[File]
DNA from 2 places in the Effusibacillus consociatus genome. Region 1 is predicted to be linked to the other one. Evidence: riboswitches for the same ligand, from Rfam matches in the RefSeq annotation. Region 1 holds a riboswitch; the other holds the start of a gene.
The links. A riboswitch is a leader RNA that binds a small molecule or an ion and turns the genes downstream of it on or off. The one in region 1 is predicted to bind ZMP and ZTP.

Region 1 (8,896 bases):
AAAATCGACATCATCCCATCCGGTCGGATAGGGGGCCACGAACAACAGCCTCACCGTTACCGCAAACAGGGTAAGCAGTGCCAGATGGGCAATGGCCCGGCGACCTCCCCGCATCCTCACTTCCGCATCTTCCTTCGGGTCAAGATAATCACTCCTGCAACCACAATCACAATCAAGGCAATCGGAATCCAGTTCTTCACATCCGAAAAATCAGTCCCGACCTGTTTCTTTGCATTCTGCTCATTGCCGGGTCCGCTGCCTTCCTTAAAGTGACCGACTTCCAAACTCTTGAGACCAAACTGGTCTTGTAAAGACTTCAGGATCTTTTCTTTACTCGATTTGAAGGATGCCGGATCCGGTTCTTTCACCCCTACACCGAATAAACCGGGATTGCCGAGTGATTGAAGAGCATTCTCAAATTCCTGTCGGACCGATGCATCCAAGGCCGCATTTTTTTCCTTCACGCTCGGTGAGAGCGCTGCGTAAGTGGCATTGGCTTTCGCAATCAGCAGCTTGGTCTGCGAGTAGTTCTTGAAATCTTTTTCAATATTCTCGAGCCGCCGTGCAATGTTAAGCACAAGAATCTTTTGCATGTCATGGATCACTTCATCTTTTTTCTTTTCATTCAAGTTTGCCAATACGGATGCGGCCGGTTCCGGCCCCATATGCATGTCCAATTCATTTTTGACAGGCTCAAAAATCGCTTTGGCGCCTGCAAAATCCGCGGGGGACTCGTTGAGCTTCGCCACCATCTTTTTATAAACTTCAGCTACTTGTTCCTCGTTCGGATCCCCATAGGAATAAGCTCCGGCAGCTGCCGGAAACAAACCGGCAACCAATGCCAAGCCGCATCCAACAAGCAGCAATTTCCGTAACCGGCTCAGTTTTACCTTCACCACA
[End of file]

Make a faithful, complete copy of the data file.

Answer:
DNA from 2 places in the Effusibacillus consociatus genome. Region 1 is predicted to be linked to the other one. Evidence: riboswitches for the same ligand, from Rfam matches in the RefSeq annotation. Region 1 holds a riboswitch; the other holds the start of a gene.
The links. A riboswitch is a leader RNA that binds a small molecule or an ion and turns the genes downstream of it on or off. The one in region 1 is predicted to bind ZMP and ZTP.

Region 1 (8,896 bases):
AAAATCGACATCATCCCATCCGGTCGGATAGGGGGCCACGAACAACAGCCTCACCGTTACCGCAAACAGGGTAAGCAGTGCCAGATGGGCAATGGCCCGGCGACCTCCCCGCATCCTCACTTCCGCATCTTCCTTCGGGTCAAGATAATCACTCCTGCAACCACAATCACAATCAAGGCAATCGGAATCCAGTTCTTCACATCCGAAAAATCAGTCCCGACCTGTTTCTTTGCATTCTGCTCATTGCCGGGTCCGCTGCCTTCCTTAAAGTGACCGACTTCCAAACTCTTGAGACCAAACTGGTCTTGTAAAGACTTCAGGATCTTTTCTTTACTCGATTTGAAGGATGCCGGATCCGGTTCTTTCACCCCTACACCGAATAAACCGGGATTGCCGAGTGATTGAAGAGCATTCTCAAATTCCTGTCGGACCGATGCATCCAAGGCCGCATTTTTTTCCTTCACGCTCGGTGAGAGCGCTGCGTAAGTGGCATTGGCTTTCGCAATCAGCAGCTTGGTCTGCGAGTAGTTCTTGAAATCTTTTTCAATATTCTCGAGCCGCCGTGCAATGTTAAGCACAAGAATCTTTTGCATGTCATGGATCACTTCATCTTTTTTCTTTTCATTCAAGTTTGCCAATACGGATGCGGCCGGTTCCGGCCCCATATGCATGTCCAATTCATTTTTGACAGGCTCAAAAATCGCTTTGGCGCCTGCAAAATCCGCGGGGGACTCGTTGAGCTTCGCCACCATCTTTTTATAAACTTCAGCTACTTGTTCCTCGTTCGGATCCCCATAGGAATAAGCTCCGGCAGCTGCCGGAAACAAACCGGCAACCAATGCCAAGCCGCATCCAACAAGCAGCAATTTCCGTAACCGGCTCAGTTTTACCTTCACCACA